Dianne assisted us in raising the case of Leonard Peltier to a world audience, with a focus on Canada’s involvement as an international violation. Her research and analysis; her briefs and writings; her speeches and oral arguments have contributed to a growing international recognition and endorsement of this grave miscarriage of justice perpetrated by the United States government.

Her further contributions include a 1989 "leave to appeal" the Peltier extradition to the Supreme Court of Canada in Ottawa with co-counsel Clayton Ruby and the late Lew Gurwitz; arguing the case of extradition fraud on November 9, 1992 on behalf of 55 Canadian Parliamentarians in an amicis curiae brief to the U.S. Eighth Circuit Court of Appeals in St. Paul’s, Minnesota; and facilitating an independent legal hearing with the LPDC Canada in Toronto, Ontario on October 25, 2000, presided by The Hon. Justice Fred Kaufman, Q.C., a former Senior Justice of the Quebec Court of Appeals. Justice Kaufman’s findings formed the basis of our Canadian application for clemency on December 11, 2000 to United States President Bill Clinton, a request which Clinton later refused. The findings were also filed with the Canadian Department of Justice and the Prime Minister of Canada, who referred the materials for a further review with the Minister of Justice.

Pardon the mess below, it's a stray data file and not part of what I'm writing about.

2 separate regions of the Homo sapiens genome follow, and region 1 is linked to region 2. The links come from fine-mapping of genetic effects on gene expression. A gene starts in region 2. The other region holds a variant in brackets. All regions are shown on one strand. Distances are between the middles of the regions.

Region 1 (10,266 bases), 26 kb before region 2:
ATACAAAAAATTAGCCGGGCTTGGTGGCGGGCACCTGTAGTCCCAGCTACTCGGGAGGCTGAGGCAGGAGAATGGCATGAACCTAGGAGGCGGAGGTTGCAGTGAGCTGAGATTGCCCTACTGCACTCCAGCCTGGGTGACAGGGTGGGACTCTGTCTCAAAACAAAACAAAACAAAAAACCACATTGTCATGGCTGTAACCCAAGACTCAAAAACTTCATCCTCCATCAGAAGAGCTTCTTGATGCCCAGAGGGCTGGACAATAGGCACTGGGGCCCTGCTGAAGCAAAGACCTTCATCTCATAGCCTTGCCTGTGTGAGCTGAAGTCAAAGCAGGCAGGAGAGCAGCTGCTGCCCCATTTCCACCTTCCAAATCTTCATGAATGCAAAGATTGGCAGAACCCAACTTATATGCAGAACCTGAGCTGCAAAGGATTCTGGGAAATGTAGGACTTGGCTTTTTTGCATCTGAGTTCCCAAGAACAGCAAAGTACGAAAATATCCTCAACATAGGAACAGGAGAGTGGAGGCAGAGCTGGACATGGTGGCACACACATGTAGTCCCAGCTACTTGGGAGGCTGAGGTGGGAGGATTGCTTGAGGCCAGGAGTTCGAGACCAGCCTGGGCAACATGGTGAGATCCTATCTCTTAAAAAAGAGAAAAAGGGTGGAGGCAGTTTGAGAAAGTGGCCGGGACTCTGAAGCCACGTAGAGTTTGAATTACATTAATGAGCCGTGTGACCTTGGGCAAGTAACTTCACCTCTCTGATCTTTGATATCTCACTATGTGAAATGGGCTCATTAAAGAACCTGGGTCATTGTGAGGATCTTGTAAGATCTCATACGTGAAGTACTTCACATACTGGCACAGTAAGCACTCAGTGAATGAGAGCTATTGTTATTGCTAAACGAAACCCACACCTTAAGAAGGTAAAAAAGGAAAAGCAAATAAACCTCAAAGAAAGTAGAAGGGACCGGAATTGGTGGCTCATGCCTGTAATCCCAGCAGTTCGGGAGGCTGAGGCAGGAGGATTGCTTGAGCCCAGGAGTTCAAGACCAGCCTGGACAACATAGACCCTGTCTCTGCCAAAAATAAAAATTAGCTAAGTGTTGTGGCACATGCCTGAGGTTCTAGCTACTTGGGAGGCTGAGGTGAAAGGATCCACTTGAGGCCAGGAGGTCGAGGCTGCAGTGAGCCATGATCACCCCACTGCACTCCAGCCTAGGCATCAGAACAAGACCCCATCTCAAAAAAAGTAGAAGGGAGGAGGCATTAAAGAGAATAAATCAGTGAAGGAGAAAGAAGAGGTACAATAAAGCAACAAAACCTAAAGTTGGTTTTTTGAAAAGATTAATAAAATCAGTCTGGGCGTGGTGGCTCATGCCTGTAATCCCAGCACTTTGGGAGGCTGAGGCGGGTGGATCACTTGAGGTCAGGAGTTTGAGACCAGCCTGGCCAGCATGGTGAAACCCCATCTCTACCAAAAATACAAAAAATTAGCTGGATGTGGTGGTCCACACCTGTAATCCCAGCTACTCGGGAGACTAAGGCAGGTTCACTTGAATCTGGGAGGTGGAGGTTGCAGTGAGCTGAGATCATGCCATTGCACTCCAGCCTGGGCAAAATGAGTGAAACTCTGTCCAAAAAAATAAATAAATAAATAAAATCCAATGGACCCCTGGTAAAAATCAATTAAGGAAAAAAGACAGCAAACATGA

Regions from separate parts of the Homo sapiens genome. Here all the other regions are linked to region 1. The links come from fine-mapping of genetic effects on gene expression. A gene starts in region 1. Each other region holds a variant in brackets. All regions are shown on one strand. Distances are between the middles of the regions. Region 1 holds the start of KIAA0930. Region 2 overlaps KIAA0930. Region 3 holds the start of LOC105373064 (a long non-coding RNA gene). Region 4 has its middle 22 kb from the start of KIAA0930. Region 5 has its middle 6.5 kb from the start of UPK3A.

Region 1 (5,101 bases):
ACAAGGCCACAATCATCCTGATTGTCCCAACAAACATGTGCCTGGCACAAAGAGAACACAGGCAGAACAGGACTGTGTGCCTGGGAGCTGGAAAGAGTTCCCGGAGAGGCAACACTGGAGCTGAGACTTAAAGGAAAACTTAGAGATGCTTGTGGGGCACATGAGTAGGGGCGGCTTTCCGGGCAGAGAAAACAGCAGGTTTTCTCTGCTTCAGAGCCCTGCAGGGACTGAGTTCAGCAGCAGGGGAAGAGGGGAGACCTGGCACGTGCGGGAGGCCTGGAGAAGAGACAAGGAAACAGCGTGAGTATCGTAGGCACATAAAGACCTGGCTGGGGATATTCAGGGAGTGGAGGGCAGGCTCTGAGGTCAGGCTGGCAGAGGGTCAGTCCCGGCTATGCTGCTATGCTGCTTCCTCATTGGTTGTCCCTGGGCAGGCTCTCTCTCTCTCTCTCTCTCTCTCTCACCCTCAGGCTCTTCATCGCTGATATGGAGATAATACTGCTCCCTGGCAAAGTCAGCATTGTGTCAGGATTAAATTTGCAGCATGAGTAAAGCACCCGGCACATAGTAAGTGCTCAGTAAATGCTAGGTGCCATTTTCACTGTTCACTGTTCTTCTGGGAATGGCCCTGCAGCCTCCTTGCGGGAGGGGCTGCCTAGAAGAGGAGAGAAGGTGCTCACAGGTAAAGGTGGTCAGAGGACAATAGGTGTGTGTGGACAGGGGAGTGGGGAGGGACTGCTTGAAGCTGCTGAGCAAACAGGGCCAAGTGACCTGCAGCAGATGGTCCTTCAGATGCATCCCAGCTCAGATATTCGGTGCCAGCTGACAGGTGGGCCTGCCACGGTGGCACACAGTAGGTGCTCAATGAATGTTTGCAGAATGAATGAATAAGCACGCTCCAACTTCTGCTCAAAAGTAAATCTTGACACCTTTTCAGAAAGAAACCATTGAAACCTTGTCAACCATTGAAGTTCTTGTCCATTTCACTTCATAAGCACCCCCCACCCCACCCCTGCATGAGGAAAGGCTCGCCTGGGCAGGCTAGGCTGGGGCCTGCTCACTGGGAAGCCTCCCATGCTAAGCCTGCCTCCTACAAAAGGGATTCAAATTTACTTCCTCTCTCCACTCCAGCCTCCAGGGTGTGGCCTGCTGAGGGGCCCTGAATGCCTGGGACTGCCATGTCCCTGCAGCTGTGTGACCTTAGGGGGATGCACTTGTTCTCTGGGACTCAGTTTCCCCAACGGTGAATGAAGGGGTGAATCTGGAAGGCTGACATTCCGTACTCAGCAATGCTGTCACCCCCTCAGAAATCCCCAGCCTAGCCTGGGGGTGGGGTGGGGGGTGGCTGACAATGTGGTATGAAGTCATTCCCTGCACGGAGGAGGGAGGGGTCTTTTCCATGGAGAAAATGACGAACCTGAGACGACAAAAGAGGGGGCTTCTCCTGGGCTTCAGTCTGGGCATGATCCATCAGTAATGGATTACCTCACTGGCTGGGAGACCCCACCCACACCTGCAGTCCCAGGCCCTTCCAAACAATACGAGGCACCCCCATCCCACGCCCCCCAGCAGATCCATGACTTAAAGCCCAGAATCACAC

Despite all our disappointments and frustrations through all the many years, Dianne refused to give up the fight for justice. She believed strongly that Mr. Peltier was innocent and had been framed, fraudulently extradited and wrongfully convicted for a crime that even the United States government was forced to admit they can not prove. (Government officials have since claimed that Leonard Peltier is guilty of aiding and abetting. However, he was never formally convicted of this charge, or given a chance to defend himself in any court of law in both Canada and the United States. His case remains one of the most extreme violations of an individual’s constitutional right to due process.)

Dianne believed that there was an urgent need for unity in our struggle. To date, the simple presenting of evidence alone in this case has not proven to be enough. Like us, she understood that any effective collaboration would not exist without the co-operation and good faith between peoples, and the belief in the individual’s responsibility to lead by example. Dianne would often share with us her hope and dream for a strong and united world demand for Mr. Peltier’s freedom.